Collagen peptides are derived from pure collagen. Collagen peptides are a functional ingredient used in food and beverages as well as dietary supplements, targeting both bone and joint health along with skin beauty. Furthermore, collagen peptides help speeding up the recovery process for sports enthusiasts and professional athletes alike. Scientific data show that, when used as a dietary supplement, collagen peptides have the ability to stimulate both cell regeneration and growth in the human body. The idea on the biological mechanisms underlying these health benefits continues to take form.
In this article, we’re going to look at two pivotal attributes of collagen peptides, directly linked to their health benefits: bioavailability and bioactivity.
What is bioavailability?
The nutrients in our food are broken down into smaller molecules first in the stomach and then in the intestinal tract. Once some of the molecules are small enough, they can be absorbed across the wall of the intestine into the bloodstream.
In this frame, bioavailability refers to how accessible a nutrient is within the food, to which extent it is “freed” broken down from the food matrix, transported and absorbed into the bloodstream.
The more bioavailable a dietary supplement, the more efficiently it is absorbed, triggering several health benefits.
That’s why bioavailability is a crucial characteristic for any nutraceutical manufacturer: a poorly bioavailable dietary supplement offers very scarce added value to the consumer.
What is bioactivity?
The term bioactivity refers to the ability of a small molecule to modulate a biological function of a target cell and/or tissue, for example a bioactive peptide which is a small fragment of protein. During digestion, a peptide needs to be released from a “parent” protein in order to be bioactive. A peptide can exert a peculiar ‘biological activity’ once it has entered the bloodstream, acting on a target tissue.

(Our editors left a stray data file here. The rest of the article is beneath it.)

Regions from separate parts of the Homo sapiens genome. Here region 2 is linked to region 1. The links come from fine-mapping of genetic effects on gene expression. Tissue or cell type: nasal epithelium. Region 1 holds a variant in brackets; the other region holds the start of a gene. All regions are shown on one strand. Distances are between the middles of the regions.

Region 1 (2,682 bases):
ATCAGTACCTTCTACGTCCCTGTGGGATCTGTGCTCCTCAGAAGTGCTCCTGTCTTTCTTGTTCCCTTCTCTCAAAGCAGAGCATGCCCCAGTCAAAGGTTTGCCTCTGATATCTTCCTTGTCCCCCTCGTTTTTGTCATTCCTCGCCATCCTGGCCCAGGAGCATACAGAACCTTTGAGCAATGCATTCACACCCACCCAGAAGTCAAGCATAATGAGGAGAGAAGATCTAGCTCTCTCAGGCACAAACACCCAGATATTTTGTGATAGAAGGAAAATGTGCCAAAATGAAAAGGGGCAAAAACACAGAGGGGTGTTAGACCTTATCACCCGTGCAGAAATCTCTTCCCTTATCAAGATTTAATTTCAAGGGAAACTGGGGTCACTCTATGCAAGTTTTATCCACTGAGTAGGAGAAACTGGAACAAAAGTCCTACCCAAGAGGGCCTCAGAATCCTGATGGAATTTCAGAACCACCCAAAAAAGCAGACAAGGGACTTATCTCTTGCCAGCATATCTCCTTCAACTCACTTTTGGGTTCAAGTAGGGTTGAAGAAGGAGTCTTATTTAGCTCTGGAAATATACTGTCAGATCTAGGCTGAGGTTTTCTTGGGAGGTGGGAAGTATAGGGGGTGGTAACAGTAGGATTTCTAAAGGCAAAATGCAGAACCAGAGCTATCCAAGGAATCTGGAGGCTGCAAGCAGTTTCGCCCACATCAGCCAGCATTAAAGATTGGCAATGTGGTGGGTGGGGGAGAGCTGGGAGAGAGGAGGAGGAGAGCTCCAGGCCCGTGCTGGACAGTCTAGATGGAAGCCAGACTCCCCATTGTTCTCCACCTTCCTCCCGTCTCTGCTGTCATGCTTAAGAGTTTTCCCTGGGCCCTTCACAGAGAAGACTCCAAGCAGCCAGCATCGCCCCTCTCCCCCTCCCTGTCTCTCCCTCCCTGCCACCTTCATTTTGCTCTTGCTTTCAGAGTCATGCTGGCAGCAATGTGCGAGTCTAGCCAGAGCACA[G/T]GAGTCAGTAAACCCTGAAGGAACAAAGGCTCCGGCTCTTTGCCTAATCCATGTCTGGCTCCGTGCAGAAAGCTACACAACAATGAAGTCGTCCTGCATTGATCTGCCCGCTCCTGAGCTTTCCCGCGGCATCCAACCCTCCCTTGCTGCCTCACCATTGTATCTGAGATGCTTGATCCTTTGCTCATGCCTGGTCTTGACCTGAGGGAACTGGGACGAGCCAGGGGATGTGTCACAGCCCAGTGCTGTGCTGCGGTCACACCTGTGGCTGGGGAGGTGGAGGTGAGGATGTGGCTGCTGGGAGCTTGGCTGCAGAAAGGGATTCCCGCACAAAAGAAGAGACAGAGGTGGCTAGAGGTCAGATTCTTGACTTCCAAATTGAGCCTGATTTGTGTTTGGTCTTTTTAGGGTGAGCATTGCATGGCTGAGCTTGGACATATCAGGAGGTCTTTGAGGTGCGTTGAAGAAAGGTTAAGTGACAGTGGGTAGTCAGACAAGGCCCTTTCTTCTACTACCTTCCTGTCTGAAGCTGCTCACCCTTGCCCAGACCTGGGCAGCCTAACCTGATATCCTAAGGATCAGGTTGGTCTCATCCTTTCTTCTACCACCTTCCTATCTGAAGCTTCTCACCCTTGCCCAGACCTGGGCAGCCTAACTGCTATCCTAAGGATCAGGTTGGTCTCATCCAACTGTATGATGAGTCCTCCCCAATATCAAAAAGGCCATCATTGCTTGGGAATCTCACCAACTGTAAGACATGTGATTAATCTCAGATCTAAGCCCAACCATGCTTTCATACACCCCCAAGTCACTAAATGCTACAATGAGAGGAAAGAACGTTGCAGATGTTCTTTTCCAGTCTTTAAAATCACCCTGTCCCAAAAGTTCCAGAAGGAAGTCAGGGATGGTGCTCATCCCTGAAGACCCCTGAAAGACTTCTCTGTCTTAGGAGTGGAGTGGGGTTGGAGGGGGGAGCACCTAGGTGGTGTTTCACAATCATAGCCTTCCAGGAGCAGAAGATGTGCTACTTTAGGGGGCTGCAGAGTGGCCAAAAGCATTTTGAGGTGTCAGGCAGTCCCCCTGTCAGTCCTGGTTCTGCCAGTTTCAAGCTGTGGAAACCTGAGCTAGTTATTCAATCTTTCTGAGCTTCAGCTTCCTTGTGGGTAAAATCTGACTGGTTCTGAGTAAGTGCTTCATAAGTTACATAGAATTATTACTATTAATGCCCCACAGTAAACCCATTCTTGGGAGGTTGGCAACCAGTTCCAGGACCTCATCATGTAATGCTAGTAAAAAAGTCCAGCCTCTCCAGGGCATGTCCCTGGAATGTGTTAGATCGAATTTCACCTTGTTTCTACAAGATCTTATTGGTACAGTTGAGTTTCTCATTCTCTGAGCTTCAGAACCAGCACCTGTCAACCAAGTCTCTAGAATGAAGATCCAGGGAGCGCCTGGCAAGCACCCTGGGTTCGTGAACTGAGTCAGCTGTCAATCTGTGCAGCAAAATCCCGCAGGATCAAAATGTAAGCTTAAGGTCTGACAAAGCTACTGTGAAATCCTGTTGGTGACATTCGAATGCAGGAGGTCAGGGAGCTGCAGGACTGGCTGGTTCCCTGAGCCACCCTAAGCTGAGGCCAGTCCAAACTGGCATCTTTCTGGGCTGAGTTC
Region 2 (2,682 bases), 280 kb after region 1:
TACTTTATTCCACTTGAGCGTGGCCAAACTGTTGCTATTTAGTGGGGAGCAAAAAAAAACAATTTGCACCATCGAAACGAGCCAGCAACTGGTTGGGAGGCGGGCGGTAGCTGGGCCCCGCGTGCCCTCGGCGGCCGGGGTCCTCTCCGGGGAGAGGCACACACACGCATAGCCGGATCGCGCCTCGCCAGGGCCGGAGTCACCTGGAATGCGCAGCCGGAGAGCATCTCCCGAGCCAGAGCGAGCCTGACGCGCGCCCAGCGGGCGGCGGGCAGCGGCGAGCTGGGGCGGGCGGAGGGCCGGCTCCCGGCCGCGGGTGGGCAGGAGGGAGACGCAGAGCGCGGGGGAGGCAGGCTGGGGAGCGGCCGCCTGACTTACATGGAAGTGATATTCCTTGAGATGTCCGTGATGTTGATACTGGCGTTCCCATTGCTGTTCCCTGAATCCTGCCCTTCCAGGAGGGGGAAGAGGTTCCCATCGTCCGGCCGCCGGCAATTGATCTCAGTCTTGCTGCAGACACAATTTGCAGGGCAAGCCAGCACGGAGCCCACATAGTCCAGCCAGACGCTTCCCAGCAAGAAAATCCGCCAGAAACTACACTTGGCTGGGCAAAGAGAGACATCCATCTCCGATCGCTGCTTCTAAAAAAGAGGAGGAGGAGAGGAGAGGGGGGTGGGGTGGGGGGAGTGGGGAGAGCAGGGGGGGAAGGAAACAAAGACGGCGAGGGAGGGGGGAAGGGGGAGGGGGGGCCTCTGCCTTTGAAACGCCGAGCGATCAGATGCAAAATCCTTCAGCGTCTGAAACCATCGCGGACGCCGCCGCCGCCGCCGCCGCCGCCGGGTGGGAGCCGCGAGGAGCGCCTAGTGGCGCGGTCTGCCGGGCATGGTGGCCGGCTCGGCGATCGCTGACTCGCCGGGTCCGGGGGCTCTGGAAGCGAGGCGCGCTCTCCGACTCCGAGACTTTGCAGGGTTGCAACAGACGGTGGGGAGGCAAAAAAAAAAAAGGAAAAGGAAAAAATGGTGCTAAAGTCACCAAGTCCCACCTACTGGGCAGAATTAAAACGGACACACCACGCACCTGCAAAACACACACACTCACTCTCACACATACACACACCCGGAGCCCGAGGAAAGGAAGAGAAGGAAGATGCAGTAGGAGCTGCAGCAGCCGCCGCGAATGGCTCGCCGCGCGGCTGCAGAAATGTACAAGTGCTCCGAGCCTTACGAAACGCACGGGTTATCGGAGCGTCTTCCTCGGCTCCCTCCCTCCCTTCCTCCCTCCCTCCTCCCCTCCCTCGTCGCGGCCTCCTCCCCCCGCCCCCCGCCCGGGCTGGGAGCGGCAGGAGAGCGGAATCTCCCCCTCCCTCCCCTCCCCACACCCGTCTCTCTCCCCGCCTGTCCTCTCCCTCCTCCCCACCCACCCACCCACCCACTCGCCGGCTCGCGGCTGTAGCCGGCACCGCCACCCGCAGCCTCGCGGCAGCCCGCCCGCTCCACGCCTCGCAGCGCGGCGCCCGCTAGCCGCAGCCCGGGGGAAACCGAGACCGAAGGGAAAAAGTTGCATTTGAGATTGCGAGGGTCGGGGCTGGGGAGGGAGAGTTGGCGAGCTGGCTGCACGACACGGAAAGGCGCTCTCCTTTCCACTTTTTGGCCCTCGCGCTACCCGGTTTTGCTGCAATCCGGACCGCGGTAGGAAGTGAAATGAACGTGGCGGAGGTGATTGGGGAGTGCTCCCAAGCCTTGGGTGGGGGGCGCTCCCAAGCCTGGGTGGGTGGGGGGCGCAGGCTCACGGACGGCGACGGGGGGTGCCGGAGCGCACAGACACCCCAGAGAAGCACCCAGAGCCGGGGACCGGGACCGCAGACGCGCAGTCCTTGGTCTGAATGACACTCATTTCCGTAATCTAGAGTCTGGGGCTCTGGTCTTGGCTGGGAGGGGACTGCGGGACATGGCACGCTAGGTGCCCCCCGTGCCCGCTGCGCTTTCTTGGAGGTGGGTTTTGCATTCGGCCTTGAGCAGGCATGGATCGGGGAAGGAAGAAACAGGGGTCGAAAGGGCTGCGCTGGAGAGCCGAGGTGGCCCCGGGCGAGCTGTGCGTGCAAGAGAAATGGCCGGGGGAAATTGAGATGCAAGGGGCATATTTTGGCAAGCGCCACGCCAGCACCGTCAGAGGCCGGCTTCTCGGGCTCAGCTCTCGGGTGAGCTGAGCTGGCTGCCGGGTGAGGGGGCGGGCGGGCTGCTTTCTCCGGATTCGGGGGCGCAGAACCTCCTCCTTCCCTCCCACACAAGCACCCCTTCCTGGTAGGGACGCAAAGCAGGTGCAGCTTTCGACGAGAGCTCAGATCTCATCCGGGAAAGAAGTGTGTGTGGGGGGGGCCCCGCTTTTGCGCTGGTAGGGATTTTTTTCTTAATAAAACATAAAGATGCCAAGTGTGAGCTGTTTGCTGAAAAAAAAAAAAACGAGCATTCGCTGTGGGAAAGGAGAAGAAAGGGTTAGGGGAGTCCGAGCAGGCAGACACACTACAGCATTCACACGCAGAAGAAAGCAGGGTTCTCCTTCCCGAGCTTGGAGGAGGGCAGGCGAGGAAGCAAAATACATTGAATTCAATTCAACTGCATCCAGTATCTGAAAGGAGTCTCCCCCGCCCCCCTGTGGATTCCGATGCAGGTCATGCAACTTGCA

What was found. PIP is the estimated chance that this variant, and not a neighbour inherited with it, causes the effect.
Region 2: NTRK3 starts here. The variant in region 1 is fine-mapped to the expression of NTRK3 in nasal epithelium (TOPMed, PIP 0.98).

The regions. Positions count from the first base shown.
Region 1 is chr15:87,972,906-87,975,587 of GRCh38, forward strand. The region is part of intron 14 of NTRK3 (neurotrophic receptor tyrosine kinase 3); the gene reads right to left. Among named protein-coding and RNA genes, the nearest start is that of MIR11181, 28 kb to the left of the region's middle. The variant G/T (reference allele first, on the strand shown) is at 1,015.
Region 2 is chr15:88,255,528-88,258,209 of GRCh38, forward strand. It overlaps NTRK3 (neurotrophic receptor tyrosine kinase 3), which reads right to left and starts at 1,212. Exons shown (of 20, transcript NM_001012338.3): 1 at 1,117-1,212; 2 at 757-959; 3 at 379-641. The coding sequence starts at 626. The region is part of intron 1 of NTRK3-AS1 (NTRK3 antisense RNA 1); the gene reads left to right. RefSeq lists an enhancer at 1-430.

Bioactivity is what makes a nutrient beneficial.
Most of the nutrients you’re familiar with (such as protein-derived peptides and vitamins) might be bioactive.
So any nutritional supplement that claims to have some kind of benefit for joint health, bone health, skin beauty and sports recovery needs to demonstrate that it can indeed be taken up by the body and remain bioactive in the bloodstream, reaching its target tissue in the body.
Collagen peptides: proven bioavailability and bioactivity
The health benefits of collagen peptides are well-known. There are numerous studies demonstrating their efficacy. A recent study (published in December 2019) has expanded our understanding of how and why collagen peptides are so effective. The main benefits are hinged on their bioavailability and bioactivity. As mentioned, these are two of the most important elements of delivering benefits to the end-user.
Let’s take a closer look at the biological mechanism:
Collagen peptides are a mix of short-chain peptides consisting of two to twenty amino acids. Once taken up, collagen peptides go through important modifications in the body. Digestive enzymes break down these chains into smaller pieces (e.g. di- and tripeptides), easily absorbable by the body and measurable in the blood after collagen peptide supplementation.
An increased level of dipeptides in the blood was observed after oral Peptan intake. The two most abundant dipeptides in collagen supplements are hydroxyproline-glycine (Hyp-Gly) and proline-hydroxyproline (Pro-Hyp), well-known for their bioactivity . For example, in case of skin beauty, cells in specific skin layers are stimulated to produce water-binding hyaluronic acid increasing the level of moisture in the skin.
More and more people around the world are consciously looking for natural ways to support their joints, bones and skin health. More and more people are actively engaged in sports and intense training and are becoming aware of the importance of sports recovery. As we’ve seen, collagen peptides can be an effective nutritional solution for those consumers. So, with the mounting scientific evidence, collagen peptides are leading the way in these markets.
 Kleinnijenhuis, A.J., 2019. Non-targeted and targeted analysis of collagen hydrolysates during the course of digestion and absorption. Anal Bioanal Chem. 2019 Dec 24. doi: 10.1007/s00216-019-02323-x.
 Ohara, H., et al., 2010. Collagen-derived dipeptide, proline-hydroxyproline, stimulates cell proliferation and hyaluronic acid synthesis in cultured human dermal fibroblasts. The Journal of Dermatology, 37(4), 330–338. doi: 10.1111/j.1346-8138.2010.00827.x
 Asai, T. T. et al., 2019. Food-Derived Collagen Peptides, Prolyl-Hydroxyproline (Pro-Hyp), and Hydroxyprolyl-Glycine (Hyp-Gly) Enhance Growth of Primary Cultured Mouse Skin Fibroblast Using Fetal Bovine Serum Free from Hydroxyprolyl Peptide. International Journal of Molecular Sciences, 21(1), 229. doi: 10.3390/ijms21010229